The Sweet Smell of Success
They did it by working inside the existing building. "We tore out the incinerator that took half the space--it's not been in use since '97--and installed new floors. Then we added new processing equipment there and put that online." The plate presses were replaced by enclosed centrifuges that get more water out while containing spills and odors. They also added new boilers and electrical systems, plus new blowers that are 20 to 30 percent more efficient than the old ones. "They use 50 percent of our electrical power, so you can imagine the savings," Amicangelo says. And they closed gaps that let pigeons into the building--followed, sometimes, by a Cooper's hawk that killed and ate them on the spot.
Once the centrifuges were up and running, Amicangelo adds, they took out the plate presses and used the space to install "HVAC and odor-control equipment"--huge white tubes that snake out of the floor and vent through enormous carbon filters.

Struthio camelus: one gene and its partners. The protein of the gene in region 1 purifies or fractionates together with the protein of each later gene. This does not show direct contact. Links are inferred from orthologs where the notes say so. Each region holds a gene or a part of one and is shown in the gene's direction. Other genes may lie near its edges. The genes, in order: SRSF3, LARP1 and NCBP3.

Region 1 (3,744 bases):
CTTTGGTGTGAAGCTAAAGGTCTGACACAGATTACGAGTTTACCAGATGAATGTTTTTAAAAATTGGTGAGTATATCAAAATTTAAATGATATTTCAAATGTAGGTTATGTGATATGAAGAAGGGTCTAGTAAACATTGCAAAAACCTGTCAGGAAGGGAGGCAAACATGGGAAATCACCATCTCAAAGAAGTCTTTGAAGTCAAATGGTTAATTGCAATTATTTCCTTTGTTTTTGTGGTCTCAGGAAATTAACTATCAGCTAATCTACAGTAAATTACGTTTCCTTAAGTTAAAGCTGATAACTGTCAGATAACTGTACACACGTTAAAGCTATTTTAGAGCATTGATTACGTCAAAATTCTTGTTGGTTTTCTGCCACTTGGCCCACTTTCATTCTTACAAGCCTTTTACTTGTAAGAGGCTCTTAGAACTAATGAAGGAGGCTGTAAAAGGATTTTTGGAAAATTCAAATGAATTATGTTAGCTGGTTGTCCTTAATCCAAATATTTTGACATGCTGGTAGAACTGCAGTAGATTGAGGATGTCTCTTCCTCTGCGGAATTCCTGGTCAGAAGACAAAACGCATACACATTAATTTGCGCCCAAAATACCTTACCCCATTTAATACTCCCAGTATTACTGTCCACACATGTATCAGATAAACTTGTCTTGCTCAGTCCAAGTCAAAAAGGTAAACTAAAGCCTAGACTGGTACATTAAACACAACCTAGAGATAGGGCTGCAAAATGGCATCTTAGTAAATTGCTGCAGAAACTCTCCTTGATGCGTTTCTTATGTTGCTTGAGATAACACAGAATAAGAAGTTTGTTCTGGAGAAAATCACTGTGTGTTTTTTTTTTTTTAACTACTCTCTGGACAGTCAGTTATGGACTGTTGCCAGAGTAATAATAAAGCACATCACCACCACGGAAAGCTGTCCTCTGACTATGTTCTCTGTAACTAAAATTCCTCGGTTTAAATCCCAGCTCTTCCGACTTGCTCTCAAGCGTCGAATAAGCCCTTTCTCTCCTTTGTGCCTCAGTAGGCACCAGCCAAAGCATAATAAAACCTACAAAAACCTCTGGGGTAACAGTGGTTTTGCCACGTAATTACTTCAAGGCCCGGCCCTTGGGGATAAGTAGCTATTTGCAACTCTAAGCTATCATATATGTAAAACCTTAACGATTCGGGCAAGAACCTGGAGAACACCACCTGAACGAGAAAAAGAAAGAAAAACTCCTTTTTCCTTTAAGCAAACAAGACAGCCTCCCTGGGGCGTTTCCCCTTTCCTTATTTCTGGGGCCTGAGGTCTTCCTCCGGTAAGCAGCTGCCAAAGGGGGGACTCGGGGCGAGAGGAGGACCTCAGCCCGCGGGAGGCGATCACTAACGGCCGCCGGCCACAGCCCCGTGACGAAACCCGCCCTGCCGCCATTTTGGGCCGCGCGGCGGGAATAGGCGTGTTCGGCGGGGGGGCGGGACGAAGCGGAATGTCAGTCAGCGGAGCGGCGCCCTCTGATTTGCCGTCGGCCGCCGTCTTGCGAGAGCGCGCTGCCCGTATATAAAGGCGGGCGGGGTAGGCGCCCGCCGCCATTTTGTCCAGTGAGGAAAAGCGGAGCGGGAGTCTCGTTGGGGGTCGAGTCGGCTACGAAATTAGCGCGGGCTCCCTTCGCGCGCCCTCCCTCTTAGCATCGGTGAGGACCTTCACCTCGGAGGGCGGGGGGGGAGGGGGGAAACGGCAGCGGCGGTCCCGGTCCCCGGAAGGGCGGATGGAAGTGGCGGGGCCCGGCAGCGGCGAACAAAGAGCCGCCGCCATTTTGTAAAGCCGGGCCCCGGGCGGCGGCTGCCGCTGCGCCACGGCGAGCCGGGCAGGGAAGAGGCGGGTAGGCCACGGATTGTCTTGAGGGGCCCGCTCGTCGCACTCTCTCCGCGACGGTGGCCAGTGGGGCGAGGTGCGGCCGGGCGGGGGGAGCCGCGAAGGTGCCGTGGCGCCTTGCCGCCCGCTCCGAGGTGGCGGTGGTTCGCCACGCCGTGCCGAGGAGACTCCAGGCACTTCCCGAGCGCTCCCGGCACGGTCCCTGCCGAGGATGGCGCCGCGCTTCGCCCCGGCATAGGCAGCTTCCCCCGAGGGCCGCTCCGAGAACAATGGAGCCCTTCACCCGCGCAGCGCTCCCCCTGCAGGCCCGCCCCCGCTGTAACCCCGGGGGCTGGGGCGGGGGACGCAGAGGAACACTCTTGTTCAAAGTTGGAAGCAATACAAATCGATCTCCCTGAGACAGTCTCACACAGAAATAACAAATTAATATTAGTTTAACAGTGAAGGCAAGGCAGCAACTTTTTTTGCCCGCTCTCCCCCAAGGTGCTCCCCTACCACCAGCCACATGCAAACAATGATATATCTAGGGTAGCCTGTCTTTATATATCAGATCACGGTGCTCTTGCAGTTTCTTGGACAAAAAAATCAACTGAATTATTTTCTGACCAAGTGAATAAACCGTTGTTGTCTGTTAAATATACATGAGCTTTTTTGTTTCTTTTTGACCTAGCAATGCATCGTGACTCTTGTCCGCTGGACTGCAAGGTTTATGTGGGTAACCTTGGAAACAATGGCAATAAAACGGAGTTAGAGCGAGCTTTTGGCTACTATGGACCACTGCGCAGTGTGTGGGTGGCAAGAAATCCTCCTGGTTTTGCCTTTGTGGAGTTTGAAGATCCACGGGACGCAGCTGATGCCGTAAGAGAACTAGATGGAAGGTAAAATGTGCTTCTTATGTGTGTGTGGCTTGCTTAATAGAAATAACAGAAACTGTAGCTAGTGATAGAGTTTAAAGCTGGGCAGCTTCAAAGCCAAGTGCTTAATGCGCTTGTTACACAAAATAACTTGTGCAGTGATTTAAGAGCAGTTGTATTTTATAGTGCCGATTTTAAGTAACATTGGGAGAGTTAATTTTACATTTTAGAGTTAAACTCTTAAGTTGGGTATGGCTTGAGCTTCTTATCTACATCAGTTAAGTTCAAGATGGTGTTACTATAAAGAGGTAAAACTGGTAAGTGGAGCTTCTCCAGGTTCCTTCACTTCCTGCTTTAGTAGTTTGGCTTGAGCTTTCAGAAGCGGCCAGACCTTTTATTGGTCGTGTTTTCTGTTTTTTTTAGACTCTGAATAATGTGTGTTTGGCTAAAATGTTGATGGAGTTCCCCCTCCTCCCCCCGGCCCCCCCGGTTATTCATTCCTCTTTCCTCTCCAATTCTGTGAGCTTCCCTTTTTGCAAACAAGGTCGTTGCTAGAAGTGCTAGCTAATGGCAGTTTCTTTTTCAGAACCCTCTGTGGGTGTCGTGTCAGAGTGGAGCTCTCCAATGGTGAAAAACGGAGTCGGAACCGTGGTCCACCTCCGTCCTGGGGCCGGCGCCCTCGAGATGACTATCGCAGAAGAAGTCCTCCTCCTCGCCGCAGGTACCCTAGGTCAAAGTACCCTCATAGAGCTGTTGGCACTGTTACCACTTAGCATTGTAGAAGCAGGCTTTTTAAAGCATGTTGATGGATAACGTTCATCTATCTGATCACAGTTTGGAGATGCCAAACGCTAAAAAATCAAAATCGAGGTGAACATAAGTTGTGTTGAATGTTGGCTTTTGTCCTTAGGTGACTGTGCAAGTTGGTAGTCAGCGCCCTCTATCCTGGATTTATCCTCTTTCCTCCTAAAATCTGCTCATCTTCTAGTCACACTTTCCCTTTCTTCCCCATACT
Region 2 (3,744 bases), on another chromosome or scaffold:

The foulest odors in the new building are next to the cake storage bunkers and in the truck bays. The latter smells powerfully of the ammonia produced by the lime mixed into the cake, while the former reeks of processed biosolids. But the plant no longer shares those smells as freely as it once did: "The only time the odor is really noticeable is when the cake is moved from the storage bunkers to trucks for removal," he says, "and that's done inside the building."
Sure enough, when he takes me to an outside balcony, the air smells as fresh as a spring day.
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